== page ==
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Originally Posted by da Rock
Don't bother with LADO. They don't seem to understand the need for gear travel beyond 90degrees. The axis of rotation of the trunions is usually significantly aft within the frames, and the frames simply cannot be installed far enough forward in the wing to get the tire footprints forward of the CG enough to keep the models from nosing over from the slightest provocation. In fact, even if the frames of all 3 brands stuck through the wing LE, 90 degree gear would handle poorly if the plane was balanced "safely nose heavy" the way most of todays "experts" demand.

The 100degree gear in the smaller Corsair handles safely. It's CG was moved aft significantly from the mgf's recommendation. It flies like a dream and taxis without fear. The larger planes gear, being only 95degree, got mounting blocks with a 3degree pitch to them. The wheels don't bottom out in the wells at all. The Hellcat showed the "least good" ground handling of the 3 and prompted me to retrofit it's mounting blocks to get more than the 95degrees the Eflite's provide.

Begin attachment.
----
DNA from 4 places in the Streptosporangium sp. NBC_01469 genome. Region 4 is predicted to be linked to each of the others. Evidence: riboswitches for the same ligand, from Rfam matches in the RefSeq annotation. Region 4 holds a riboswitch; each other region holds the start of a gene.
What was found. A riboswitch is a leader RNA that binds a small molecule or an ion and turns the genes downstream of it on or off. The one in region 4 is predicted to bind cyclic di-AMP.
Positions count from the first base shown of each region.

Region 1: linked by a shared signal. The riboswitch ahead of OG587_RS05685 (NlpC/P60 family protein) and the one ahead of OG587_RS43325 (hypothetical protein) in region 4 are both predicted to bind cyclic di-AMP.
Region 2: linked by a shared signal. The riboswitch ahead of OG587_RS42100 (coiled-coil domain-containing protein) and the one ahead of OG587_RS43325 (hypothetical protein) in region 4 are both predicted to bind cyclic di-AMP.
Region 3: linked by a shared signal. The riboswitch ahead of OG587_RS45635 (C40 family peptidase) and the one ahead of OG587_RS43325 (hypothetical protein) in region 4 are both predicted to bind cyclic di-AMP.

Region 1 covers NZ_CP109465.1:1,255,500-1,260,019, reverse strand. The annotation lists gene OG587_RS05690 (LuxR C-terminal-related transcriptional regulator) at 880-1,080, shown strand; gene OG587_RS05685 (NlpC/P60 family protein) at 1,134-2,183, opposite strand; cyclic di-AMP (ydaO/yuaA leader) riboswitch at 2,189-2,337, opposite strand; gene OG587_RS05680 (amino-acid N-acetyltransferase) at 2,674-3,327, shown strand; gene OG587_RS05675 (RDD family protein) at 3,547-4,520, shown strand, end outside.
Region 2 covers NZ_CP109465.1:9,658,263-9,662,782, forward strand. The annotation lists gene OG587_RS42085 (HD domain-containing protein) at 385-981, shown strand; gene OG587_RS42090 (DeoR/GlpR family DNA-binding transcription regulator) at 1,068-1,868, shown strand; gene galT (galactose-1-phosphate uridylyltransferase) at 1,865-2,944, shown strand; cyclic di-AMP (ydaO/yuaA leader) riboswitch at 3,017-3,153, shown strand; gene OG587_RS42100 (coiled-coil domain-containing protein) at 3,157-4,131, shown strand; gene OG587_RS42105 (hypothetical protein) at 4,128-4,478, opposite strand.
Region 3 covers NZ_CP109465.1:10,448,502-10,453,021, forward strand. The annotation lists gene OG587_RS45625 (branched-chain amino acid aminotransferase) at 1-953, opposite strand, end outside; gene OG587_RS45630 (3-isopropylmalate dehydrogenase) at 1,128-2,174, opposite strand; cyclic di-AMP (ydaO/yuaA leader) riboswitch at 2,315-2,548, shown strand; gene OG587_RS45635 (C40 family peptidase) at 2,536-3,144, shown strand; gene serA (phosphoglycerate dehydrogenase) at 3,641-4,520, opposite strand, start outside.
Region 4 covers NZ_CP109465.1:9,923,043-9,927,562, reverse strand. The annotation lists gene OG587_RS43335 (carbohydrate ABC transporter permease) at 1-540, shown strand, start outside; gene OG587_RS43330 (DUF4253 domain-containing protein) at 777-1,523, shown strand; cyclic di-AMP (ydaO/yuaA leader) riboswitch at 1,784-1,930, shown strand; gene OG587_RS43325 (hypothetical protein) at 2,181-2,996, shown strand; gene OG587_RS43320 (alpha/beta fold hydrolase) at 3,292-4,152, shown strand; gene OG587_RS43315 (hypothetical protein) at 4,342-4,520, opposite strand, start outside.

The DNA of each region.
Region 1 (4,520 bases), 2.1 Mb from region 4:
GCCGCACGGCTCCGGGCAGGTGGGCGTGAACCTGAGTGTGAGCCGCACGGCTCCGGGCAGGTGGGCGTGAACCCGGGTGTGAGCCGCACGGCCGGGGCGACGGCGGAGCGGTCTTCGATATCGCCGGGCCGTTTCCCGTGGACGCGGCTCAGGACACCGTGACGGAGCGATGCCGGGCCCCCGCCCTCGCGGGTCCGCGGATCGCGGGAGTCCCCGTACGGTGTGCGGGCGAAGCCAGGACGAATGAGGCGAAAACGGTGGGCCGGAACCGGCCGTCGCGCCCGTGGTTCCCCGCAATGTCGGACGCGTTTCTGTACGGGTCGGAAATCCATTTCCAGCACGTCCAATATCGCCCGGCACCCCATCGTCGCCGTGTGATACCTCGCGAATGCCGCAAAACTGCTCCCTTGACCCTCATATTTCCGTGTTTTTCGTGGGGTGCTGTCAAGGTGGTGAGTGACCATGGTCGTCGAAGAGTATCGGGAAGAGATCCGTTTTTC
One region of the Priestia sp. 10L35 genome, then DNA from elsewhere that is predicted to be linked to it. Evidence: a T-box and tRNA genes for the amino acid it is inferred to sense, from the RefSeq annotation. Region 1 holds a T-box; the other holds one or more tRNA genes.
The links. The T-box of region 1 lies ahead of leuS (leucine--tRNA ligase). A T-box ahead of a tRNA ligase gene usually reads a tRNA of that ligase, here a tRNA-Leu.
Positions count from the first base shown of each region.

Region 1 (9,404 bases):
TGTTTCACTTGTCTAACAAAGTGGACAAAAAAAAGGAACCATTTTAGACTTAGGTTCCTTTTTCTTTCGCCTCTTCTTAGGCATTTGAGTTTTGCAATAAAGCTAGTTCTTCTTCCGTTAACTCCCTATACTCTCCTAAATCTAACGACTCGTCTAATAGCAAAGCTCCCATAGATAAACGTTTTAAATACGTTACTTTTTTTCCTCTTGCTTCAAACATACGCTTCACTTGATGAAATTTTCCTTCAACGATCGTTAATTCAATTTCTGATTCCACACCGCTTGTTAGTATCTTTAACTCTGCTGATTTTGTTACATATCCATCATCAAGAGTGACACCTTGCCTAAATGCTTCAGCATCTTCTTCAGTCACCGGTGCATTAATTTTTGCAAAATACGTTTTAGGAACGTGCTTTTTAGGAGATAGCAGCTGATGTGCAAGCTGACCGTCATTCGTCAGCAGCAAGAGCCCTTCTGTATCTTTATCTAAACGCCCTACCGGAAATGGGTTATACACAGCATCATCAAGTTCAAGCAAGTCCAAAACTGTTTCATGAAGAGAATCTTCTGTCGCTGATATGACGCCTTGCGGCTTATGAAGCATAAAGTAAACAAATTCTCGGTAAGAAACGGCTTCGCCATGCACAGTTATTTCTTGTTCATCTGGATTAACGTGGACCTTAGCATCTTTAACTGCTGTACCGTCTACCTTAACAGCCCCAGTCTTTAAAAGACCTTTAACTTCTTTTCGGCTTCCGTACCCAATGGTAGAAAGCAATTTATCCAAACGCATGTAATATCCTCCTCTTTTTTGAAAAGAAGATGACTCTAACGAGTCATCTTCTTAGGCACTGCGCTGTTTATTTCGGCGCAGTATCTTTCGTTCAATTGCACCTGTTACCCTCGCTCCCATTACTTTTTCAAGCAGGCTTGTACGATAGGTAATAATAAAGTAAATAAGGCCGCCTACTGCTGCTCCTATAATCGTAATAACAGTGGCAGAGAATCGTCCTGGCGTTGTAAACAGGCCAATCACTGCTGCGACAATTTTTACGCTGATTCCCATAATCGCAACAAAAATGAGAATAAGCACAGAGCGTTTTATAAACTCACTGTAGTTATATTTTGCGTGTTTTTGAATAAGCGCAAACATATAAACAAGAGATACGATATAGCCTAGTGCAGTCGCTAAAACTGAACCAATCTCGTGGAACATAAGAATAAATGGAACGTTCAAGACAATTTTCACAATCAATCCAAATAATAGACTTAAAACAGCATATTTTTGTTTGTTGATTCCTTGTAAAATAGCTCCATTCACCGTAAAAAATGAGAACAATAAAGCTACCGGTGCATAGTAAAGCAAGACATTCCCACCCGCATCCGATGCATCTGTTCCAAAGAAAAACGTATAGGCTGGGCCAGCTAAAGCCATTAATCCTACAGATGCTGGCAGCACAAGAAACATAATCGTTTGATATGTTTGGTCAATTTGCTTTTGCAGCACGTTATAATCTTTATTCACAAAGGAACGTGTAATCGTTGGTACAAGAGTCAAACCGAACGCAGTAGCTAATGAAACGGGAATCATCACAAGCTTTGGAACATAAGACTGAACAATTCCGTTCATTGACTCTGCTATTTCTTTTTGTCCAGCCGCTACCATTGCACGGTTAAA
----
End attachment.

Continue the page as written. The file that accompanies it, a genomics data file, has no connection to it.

I notice you're familiar with Robart struts. They do a very good job of solving the problem wire struts with coils cause. When wire/coil struts angle forward on a tail dragger, they don't give at all when the tires run into bumps and such. Good thing about the Eflites coils are they are far enough down the strut when the wire is cut (dremel abrasive wheels work well) next to them, the wire stub that remains is perfect for the Robart struts to attach to.
If I get new retracts for the Corsair I will follow your advice.

On the Eflite retracts I was wondering how to do they attach the struts to the retract? I'm asking because the Wingspan Retracts used two tiny setscrews. I couldn't get them tight enough to keep my struts from turning while taxiing on my grass runway. I tried making flat spot on the struts for the setscrews to turn against, and that didn't work. Next I tried adding some JB Weld between the retracts and struts and it would just crack off while taxiing. How are you securing your struts?